Elevating Workers with Fork Lifts

Lift trucks (fork lifts) are frequently used to elevate employees.  However, it must be done under certain conditions to protect the worker from falling.  According to Title 8, CCR, Section 3657(b) a work platform on the fork lift must:

  1. Be of sufficient size to accommodate the personnel and material being elevated and not less than 2 feet by two feet.
  2. If the platform is not attached to the boom of the lift truck, the platform must be secured to the forks or the base of fork carriage to prevent tipping, slipping for falling.
  3. The platform must contain guardrails and toe boards as specified in 8 CCR, Section 3210. A safety belt with lanyard or harness with lanyard may be used (in accordance with 8 CCR 3656(e).
  4. The platform must have a slip resistant surface and the floor shall have spaces or holes greater than one foot.

Cal/OSHA cited an aerospace parts manufacturer recently for “elevating” a worker on a pallet which was used as a work platform on which the worker stood.  Reportedly, the employee was given the task of dumping scrap metal into a dumpster and sustained a serious injury when the pallet was not secured to the forks of the forklift and as a result the employee fell.  The cited employer contended that the employee gained elevation by climbing the dumpster and then moved to the platform (pallet) at “substantially” the same height as the dumpster.  That is, the employee was not “elevated” by the fork lift.  The employer therefore appealed the citation since §3657(b)(2) did not apply because the platform from which the employee stood was not being used to raise or elevate the employee.

A valid means to appeal a citation is to show that the standard was mis-applied.  The employer argued therefore that the fork lift was not used to elevate the employee, and therefore the standard was improperly applied.  The Administrative Law Judge, hearing the appeal, rejected the employer’s “narrow interpretation” of elevation stating is was not consistent with the plain meaning of the word and to accept the employer’s interpretation would not provide protection for a worker that uses a fork lift-mounted platform who descends to the ground from a height.  The ALJ stated it would be inconsistent and contradictory to the intent of the regulation which is to protect workers while working at height and there is no evidence that Cal/OSHA Standards Board only intended to protect employees while ascending.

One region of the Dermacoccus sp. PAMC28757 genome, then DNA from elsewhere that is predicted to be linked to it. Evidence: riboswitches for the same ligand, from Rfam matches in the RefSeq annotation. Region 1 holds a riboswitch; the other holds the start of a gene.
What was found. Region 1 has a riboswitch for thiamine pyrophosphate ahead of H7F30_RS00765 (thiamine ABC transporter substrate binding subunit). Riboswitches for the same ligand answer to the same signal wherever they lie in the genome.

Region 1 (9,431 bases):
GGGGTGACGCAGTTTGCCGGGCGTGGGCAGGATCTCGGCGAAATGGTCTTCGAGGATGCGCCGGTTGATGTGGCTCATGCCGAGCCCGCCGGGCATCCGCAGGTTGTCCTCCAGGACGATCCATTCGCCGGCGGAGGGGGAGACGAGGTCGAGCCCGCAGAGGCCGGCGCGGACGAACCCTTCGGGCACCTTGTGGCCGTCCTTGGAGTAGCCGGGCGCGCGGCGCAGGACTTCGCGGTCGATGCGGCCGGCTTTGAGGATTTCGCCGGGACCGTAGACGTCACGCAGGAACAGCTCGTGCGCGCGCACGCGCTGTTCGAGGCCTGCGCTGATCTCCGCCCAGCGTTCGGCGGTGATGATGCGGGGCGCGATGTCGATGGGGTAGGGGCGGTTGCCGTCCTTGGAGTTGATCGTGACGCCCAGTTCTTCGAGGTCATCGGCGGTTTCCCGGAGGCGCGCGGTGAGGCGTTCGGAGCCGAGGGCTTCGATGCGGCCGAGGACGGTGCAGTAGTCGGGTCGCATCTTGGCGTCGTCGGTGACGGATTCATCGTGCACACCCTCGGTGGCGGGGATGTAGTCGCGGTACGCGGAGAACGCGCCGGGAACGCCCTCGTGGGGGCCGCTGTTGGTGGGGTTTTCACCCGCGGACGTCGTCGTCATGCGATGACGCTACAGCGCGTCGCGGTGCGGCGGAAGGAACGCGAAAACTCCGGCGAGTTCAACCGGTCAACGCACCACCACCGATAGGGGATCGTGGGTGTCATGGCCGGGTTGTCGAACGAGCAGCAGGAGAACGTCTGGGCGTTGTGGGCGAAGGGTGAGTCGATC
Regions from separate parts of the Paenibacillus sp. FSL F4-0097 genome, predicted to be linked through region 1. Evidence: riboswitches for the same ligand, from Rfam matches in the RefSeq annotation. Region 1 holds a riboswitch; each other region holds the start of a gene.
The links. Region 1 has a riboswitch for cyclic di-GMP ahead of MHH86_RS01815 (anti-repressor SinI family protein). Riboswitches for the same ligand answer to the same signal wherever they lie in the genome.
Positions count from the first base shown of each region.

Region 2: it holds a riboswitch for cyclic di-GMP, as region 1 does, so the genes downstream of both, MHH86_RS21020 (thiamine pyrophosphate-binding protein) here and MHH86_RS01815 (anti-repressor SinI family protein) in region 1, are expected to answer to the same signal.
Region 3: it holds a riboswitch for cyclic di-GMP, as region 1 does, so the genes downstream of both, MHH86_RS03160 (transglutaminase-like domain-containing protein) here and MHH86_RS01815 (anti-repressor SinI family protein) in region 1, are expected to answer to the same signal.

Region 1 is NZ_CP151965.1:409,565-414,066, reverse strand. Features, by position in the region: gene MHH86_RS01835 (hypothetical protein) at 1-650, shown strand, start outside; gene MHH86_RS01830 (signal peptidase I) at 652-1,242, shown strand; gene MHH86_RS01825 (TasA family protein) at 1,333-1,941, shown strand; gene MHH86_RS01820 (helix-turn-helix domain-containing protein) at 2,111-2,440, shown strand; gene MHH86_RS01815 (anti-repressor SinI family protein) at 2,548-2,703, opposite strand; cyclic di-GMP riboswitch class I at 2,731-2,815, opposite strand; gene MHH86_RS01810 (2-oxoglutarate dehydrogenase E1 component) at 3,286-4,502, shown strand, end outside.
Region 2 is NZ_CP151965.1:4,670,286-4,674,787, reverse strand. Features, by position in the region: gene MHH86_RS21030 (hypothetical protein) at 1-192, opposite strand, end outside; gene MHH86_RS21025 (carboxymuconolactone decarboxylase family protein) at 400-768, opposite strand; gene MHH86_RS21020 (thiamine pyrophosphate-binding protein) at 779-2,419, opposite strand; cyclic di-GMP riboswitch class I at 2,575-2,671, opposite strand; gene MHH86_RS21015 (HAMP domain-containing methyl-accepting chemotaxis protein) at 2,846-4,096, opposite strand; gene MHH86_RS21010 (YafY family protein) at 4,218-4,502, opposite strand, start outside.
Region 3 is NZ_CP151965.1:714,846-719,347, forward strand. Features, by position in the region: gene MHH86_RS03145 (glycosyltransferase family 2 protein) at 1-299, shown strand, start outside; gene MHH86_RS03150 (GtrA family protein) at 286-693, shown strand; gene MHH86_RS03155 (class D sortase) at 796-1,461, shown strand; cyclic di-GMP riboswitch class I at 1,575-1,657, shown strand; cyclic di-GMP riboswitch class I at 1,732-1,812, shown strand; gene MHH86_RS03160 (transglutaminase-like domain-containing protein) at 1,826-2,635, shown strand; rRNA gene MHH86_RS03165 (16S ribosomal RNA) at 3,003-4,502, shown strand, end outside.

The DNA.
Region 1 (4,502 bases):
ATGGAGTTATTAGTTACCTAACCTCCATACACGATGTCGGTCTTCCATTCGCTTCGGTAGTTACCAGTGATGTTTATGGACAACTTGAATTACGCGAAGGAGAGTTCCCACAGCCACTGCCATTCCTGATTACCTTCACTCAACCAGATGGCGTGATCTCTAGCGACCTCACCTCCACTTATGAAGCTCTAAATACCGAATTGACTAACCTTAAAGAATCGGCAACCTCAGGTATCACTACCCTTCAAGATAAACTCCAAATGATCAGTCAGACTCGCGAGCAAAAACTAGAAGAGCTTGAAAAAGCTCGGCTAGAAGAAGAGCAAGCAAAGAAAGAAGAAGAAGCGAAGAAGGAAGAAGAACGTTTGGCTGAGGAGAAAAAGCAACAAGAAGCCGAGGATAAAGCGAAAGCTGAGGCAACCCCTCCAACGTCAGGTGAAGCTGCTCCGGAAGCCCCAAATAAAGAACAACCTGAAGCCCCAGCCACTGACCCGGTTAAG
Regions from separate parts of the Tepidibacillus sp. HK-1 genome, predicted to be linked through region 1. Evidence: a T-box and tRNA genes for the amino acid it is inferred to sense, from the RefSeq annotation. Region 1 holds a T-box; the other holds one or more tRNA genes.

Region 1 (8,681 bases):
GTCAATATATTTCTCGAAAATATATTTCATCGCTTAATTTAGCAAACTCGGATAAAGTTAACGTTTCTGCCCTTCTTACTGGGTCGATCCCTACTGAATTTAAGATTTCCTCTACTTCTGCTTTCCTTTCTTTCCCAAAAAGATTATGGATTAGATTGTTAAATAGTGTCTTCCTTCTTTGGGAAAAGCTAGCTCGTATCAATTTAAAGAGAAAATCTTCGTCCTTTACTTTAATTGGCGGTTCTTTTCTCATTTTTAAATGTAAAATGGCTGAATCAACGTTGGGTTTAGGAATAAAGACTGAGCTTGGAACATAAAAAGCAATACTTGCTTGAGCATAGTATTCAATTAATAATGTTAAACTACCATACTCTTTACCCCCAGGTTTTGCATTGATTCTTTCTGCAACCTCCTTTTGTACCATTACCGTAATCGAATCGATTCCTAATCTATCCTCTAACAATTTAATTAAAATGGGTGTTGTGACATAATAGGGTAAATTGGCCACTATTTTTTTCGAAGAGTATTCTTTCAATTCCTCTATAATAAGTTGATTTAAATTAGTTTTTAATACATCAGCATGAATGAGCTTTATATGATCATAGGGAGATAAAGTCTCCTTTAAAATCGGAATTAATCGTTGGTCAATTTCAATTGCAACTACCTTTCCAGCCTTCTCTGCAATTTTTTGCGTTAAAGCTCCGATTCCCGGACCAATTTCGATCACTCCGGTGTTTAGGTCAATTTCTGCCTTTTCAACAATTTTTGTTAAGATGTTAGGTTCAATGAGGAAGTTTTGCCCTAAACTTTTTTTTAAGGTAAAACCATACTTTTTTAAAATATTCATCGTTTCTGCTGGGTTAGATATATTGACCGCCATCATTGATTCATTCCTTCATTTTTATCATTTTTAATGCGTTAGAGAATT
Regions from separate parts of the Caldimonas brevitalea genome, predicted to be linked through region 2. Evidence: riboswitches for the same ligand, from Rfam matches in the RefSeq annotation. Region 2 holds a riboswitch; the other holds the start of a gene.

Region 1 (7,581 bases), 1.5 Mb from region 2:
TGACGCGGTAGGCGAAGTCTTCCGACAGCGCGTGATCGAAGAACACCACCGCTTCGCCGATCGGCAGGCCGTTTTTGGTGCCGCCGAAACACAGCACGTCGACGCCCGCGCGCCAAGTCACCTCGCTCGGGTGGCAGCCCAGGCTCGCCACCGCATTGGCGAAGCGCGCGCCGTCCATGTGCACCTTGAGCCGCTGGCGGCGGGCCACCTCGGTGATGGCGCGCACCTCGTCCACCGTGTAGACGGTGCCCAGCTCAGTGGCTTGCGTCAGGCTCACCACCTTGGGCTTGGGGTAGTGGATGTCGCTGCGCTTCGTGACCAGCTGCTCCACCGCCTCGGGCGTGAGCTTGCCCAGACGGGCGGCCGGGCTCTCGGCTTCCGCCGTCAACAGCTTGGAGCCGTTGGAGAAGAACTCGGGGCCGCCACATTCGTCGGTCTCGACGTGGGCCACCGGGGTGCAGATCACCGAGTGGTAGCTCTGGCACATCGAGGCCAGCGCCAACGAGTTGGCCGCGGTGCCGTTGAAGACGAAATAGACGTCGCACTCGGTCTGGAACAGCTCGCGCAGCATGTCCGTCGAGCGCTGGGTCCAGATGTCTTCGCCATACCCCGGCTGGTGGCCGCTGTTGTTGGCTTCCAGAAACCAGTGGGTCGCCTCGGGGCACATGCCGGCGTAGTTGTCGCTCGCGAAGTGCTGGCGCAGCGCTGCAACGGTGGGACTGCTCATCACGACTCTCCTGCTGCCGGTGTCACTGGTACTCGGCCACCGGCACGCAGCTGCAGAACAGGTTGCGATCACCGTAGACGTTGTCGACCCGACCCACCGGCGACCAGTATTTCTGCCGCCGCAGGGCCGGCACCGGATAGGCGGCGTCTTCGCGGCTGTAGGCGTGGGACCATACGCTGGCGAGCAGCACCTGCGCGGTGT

An employer may argue that another safety order more closely addresses the facts of the matter. The employer contended that instead, the pallet on which the worker stood should be categorized as an “elevated work platform”.  Therefore the work platform should be governed by §3210(b) – Guardrails at Elevated Locations.  Generally, when there are two or more safety orders that may cover a violative condition, Cal/OSHA must cite the more specific one.  However, the employer must demonstrate that it was in compliance with the more specific safety order.  In this case, it was unnecessary to even consider whether §3210 was a more specific safety order because by its own admission the employer failed to comply with it.  It is important when using a fork lift to raise and/or lower workers that the work platform comply with requirements listed above. These requirements are essentially a solid platform with standard guardrails and toe boards and with the platform securely attached to the fork lift.  In addition, though not discussed above, pursuant to §3657(e) ensure that the fork lift operator is in the control position on the fork lift while workers are on the elevated platform.

Tim Bormann, CIH, FAIHA